Like my article on Day Trading Discipline, I strenuously warned against the temptation of holding overnight positions. There are thousands of rookie mistakes that day traders make that they shouldn’t be making in the first place, it’s called day trading for a reason, it’s not called night trading. No overnights would be rule #1, don’t hold your stock past the closing, you are in this stock market to get in and get out, that’s why you are trading early. A VERY close second is no dollar cost averaging but I’ll get more into that with my free beginner class for day traders, I’ll answer your day trading questions there.
What Is Dollar Cost Averaging
For those who don’t know what dollar cost averaging is, I’ll explain, the definition of dollar cost averaging is the process of buying additional stock after you’ve taken a prior loss. The rationale for doing so is that now that the price has been “discounted” you can buy more of it and therefore increase your chances of making a profit.
Here is an example. If you’ve ever dealt with a stockbroker then you have very likely been introduced to this strategy. Dollar-cost averaging is infused in every stockbroker’s fictional handbook under the chapter “They’ll fall for it every time”. Here we go:
Dollar Cost Averaging: “They’ll Fall For It Every Time”
Your broker calls and pitches XYZ stock. According to your broker, this company has the greatest product, management, and marketing strategies. It’s going to revolutionize its industry. The broker is so excited about the stock that he has not only put all of his money into it but he has put his grandmother’s retirement fund into the stock too. You figure that he wouldn’t steer his grandmother wrong, so you buy 1,000 shares at $30 per share. Over the next few weeks, the stock price falls to $15 per share. You’ve lost $15,000 or half of your original investment, you think to yourself, “My broker’s poor granny, her retirement fund was wiped out!”. Well, perhaps that isn’t your first thought but you are distraught nonetheless. Lost money is never good, you want to make money in day trading.
You are awoken from the trance by the telephone. It’s your broker on Line 2. You can’t believe it! After such terrible advice, you didn’t think you’d ever hear from him again. You’re even more shocked when he calls to tell you the “good news” – that XYZ stock has lost half its value.
“That’s good news?” you practically scream into the telephone. “No. Its great news!” He responds practically reading word for word from the fictional handbook. “If you thought XYZ stock was a good investment at $30 per share, it’s a ‘steal’ at $15 per share. For the same $30,000 you can now buy 2,000 more shares of stock. In that case, if it just goes back up to $20 you’ll break even. If it goes back up to $30, you’ll be up by $30,000. And if it goes up to $50 (and the broker is sure that it will), you will make … get this … $90,000! You just have to buy more shares! It’s a no brainer!”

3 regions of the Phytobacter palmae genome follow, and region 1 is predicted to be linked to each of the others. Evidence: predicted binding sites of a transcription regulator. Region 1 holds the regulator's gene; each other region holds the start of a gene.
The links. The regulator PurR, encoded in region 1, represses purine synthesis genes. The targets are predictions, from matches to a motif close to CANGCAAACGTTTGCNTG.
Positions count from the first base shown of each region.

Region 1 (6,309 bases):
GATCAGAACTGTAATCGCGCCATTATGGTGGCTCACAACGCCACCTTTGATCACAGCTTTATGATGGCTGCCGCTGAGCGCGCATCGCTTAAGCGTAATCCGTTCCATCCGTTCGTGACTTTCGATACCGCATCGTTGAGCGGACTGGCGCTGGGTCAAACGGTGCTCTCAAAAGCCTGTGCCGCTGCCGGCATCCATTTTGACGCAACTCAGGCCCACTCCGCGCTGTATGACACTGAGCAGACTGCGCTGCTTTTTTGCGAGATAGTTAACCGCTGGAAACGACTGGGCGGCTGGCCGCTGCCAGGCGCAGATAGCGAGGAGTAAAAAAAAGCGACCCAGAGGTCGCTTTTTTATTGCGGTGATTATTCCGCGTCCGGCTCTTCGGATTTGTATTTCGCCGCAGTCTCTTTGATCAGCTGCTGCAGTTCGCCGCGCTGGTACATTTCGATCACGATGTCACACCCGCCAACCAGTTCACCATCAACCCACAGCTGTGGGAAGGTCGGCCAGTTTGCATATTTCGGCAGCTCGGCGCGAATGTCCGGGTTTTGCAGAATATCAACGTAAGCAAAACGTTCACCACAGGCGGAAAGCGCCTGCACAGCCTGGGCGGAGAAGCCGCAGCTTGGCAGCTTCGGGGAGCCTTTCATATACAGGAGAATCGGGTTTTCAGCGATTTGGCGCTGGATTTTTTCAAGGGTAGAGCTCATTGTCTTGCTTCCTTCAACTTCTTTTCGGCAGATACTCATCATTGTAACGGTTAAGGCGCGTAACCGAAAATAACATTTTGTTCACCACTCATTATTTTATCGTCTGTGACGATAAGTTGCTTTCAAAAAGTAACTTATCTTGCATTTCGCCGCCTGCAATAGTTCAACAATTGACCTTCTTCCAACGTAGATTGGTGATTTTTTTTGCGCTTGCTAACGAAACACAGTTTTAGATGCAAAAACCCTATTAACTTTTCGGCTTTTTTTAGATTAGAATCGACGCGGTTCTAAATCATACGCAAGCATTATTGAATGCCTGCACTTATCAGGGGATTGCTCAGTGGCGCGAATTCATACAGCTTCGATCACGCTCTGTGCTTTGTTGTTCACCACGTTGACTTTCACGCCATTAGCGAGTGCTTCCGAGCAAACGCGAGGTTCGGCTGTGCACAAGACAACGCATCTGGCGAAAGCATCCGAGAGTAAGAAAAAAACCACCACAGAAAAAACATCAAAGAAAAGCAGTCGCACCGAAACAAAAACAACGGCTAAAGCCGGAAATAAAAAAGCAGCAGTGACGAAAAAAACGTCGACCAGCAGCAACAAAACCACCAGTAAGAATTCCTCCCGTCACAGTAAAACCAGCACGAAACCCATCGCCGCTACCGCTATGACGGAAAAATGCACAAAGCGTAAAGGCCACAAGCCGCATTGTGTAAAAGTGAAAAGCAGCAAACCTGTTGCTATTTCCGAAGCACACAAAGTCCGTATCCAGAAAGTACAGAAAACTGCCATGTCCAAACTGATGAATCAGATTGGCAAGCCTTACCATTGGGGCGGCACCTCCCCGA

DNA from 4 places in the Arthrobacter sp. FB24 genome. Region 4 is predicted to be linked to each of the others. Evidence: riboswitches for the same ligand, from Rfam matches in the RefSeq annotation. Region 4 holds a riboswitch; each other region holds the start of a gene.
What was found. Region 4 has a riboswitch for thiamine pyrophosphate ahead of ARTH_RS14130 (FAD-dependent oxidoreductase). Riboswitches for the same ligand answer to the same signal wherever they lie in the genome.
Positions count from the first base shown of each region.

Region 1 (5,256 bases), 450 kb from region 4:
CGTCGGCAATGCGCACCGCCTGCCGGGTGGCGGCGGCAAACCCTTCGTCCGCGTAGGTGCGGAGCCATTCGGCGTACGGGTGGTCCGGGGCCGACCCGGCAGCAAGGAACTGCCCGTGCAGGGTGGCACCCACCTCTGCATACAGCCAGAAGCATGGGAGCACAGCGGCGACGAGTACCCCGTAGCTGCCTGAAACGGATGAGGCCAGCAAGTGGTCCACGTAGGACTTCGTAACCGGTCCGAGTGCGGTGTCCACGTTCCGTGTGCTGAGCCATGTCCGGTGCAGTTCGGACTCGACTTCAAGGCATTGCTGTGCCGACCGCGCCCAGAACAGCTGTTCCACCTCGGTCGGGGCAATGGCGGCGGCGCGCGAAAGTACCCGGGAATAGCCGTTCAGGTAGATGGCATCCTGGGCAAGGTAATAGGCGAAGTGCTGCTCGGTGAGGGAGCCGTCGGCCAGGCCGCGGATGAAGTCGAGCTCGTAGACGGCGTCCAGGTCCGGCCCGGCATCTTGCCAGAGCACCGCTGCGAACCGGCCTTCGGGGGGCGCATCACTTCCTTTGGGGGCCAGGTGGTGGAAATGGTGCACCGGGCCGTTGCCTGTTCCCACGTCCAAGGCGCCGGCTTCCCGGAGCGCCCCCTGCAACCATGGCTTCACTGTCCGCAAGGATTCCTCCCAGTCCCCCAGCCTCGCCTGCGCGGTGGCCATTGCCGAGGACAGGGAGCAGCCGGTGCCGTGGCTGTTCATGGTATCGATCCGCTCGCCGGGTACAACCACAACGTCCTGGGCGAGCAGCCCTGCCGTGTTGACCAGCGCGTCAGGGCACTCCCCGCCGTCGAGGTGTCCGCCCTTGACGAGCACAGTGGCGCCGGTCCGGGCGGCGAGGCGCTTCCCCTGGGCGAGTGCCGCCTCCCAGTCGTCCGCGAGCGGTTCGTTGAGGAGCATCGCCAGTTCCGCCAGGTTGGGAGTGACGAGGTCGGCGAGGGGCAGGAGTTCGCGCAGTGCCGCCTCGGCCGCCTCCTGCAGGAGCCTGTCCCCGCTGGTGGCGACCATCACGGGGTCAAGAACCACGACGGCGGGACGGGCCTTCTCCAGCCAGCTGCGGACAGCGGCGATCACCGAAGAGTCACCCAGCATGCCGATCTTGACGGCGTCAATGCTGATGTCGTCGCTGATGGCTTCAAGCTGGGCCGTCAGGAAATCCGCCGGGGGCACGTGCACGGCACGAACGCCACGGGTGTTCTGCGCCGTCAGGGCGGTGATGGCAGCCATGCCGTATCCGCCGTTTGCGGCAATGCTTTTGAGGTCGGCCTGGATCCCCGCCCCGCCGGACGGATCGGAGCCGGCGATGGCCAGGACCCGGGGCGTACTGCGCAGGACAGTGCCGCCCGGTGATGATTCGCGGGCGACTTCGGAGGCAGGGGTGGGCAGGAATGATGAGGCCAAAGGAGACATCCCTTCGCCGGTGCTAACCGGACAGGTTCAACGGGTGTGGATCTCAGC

The Risk of Dollar Cost Averaging
Now, here’s the strange part. You probably will buy more shares. Why? Because like most people, you can’t stand the thought of cashing out on a losing investment. After all, the point of buying stock is to buy low and sell high. However, by dollar-cost averaging down the price of your investment, you increase the chances that you’ll eventually break even, if not make a profit. So why not, right?
Wrong! The poor house is full of people who dollar-cost averaged away fortunes. They kept buying stocks like Enron, Nortel, JC Penny, and DELL Computer. In many cases, they did so at the advice of a stockbroker. That stockbroker earned a commission on each trade that was made! Not a great deal right?
As a day trader, you won’t have an outside stockbroker trying to talk you into dollar-cost averaging. You will have an “internal stockbroker” trying to talk you into doing so to avoid cashing out a losing position. For example, let’s suppose you buy 1,000 shares of stock at $19.00 and it falls to $18.10. You’re down $900. Your internal stockbroker might try to talk you into buying another $1,000 shares with the thought that you can wipe out your loss if the stock just inches up another $0.45 to $18.55
Hang up the phone! The stock may very well inch back up, but it isn’t worth the risk. Think about it: you’re putting an additional $18,000 on the line to avoid a $900 loss. You could lose as much as $37,000 (Remember, you invested $19,000 on the first trade). Just because you’re unwilling to accept the loss of $900.
You’re sure the stock is going to rise right? Are you 100% sure? You didn’t have a good grasp on the direction of the stock when you brought it the first time. Why do you think it will be any different this time? Wouldn’t it be better to just consider it a lesson learned and be done with it? You don’t need to make the same mistake twice, that’s why you learn once and apply your leanings to your strategy.
“$900 is a very inexpensive lesson. Why make your loss almost 400 times greater to learn the same lesson?”
Think about this for a moment, you don’t have to make the same mistake. When you are wrong about a stock and you will be, don’t turn a small loss into a big one. Simply cash out the position, take your loss and move on.